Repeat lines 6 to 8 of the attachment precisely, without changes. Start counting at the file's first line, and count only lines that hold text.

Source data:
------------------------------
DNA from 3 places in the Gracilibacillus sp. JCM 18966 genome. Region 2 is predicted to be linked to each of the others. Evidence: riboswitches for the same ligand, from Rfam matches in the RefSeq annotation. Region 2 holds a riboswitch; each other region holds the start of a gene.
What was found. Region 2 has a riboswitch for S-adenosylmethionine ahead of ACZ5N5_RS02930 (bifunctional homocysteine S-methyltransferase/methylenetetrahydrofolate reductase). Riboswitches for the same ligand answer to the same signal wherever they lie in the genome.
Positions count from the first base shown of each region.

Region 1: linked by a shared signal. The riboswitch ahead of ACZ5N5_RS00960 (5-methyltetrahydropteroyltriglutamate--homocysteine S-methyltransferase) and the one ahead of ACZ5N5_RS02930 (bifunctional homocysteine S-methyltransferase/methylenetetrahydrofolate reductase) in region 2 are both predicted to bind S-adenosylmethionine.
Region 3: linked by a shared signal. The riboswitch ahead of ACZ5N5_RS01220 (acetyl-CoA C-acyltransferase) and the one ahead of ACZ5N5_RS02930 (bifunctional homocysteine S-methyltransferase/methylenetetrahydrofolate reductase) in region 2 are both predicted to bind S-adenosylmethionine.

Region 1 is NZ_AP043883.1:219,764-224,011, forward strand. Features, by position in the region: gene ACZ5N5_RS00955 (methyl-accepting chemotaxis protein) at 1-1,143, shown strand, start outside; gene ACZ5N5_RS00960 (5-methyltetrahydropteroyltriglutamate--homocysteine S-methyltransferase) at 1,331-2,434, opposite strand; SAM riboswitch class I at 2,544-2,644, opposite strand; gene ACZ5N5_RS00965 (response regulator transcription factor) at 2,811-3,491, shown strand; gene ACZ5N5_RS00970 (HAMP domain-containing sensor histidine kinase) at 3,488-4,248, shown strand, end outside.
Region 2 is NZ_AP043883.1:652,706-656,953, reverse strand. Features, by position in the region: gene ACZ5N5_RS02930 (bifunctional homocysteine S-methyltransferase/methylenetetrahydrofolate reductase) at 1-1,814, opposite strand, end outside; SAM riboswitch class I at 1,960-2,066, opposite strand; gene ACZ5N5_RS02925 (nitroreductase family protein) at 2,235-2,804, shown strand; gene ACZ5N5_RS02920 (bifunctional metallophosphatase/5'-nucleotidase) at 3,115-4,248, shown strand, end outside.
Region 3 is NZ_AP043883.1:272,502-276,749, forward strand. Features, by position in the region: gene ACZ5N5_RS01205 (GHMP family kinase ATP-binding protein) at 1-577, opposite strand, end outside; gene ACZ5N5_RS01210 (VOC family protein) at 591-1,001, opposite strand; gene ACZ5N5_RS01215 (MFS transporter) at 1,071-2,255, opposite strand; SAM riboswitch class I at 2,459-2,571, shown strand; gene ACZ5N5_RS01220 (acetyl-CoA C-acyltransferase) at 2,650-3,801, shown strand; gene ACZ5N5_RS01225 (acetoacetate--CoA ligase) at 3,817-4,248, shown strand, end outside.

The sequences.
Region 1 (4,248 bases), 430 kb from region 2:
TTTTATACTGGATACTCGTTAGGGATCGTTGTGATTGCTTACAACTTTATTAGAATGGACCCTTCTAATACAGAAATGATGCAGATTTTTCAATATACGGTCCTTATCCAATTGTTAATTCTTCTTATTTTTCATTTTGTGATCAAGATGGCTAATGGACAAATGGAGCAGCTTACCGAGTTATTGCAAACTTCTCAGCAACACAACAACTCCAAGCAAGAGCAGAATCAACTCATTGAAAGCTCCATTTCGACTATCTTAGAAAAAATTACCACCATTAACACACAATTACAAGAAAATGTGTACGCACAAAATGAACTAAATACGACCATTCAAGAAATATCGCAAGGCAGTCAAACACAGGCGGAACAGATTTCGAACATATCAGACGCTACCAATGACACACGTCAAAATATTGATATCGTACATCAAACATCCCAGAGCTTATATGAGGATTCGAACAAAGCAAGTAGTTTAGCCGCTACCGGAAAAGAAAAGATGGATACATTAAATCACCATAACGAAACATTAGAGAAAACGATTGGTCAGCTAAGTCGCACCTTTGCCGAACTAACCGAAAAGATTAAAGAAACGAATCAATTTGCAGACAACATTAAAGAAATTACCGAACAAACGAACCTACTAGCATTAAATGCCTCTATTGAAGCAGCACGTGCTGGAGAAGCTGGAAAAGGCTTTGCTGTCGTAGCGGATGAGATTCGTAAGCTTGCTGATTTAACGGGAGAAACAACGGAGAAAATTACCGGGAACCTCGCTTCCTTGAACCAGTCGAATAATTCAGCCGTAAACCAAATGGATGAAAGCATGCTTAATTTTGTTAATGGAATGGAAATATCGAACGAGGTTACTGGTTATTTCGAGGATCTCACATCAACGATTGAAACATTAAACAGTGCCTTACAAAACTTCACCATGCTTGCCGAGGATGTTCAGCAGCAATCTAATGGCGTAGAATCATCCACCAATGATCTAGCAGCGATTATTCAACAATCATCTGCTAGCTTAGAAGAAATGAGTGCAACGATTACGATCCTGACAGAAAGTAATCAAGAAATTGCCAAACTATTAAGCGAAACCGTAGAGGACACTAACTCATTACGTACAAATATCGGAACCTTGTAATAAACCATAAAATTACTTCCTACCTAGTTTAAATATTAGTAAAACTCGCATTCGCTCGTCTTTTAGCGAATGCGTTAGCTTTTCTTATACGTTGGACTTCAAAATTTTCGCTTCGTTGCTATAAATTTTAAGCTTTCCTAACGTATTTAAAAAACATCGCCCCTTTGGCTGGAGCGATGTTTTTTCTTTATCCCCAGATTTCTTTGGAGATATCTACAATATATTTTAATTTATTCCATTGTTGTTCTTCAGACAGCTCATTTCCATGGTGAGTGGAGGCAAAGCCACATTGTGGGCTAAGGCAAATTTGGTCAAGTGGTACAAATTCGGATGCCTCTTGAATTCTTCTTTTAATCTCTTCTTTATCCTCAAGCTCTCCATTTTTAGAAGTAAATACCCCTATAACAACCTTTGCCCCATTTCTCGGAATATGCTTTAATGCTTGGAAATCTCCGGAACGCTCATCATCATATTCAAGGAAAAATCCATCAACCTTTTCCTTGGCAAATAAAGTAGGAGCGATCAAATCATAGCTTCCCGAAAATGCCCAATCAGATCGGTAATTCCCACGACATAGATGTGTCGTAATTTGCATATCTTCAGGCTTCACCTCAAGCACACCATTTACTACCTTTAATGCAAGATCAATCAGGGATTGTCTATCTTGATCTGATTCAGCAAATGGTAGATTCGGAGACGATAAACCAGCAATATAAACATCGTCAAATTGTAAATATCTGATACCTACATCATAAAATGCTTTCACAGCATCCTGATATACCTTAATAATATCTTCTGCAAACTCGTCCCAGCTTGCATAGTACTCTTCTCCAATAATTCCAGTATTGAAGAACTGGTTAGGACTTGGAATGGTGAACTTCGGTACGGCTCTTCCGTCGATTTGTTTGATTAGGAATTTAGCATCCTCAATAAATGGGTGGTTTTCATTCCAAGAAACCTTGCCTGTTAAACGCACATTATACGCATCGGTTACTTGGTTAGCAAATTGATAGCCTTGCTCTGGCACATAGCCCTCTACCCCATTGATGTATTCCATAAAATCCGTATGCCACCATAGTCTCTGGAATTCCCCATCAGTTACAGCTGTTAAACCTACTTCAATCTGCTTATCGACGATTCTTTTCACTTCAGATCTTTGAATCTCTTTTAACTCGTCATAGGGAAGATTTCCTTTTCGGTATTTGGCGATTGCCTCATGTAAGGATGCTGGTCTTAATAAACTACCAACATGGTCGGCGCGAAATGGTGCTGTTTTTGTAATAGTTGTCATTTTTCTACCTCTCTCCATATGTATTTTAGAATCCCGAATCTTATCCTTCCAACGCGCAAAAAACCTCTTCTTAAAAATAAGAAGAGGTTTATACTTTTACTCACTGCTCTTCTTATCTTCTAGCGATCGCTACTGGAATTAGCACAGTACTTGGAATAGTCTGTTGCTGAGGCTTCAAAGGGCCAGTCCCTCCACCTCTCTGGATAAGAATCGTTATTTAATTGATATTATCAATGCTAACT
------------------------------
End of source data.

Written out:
Region 1 is NZ_AP043883.1:219,764-224,011, forward strand. Features, by position in the region: gene ACZ5N5_RS00955 (methyl-accepting chemotaxis protein) at 1-1,143, shown strand, start outside; gene ACZ5N5_RS00960 (5-methyltetrahydropteroyltriglutamate--homocysteine S-methyltransferase) at 1,331-2,434, opposite strand; SAM riboswitch class I at 2,544-2,644, opposite strand; gene ACZ5N5_RS00965 (response regulator transcription factor) at 2,811-3,491, shown strand; gene ACZ5N5_RS00970 (HAMP domain-containing sensor histidine kinase) at 3,488-4,248, shown strand, end outside.
Region 2 is NZ_AP043883.1:652,706-656,953, reverse strand. Features, by position in the region: gene ACZ5N5_RS02930 (bifunctional homocysteine S-methyltransferase/methylenetetrahydrofolate reductase) at 1-1,814, opposite strand, end outside; SAM riboswitch class I at 1,960-2,066, opposite strand; gene ACZ5N5_RS02925 (nitroreductase family protein) at 2,235-2,804, shown strand; gene ACZ5N5_RS02920 (bifunctional metallophosphatase/5'-nucleotidase) at 3,115-4,248, shown strand, end outside.
Region 3 is NZ_AP043883.1:272,502-276,749, forward strand. Features, by position in the region: gene ACZ5N5_RS01205 (GHMP family kinase ATP-binding protein) at 1-577, opposite strand, end outside; gene ACZ5N5_RS01210 (VOC family protein) at 591-1,001, opposite strand; gene ACZ5N5_RS01215 (MFS transporter) at 1,071-2,255, opposite strand; SAM riboswitch class I at 2,459-2,571, shown strand; gene ACZ5N5_RS01220 (acetyl-CoA C-acyltransferase) at 2,650-3,801, shown strand; gene ACZ5N5_RS01225 (acetoacetate--CoA ligase) at 3,817-4,248, shown strand, end outside.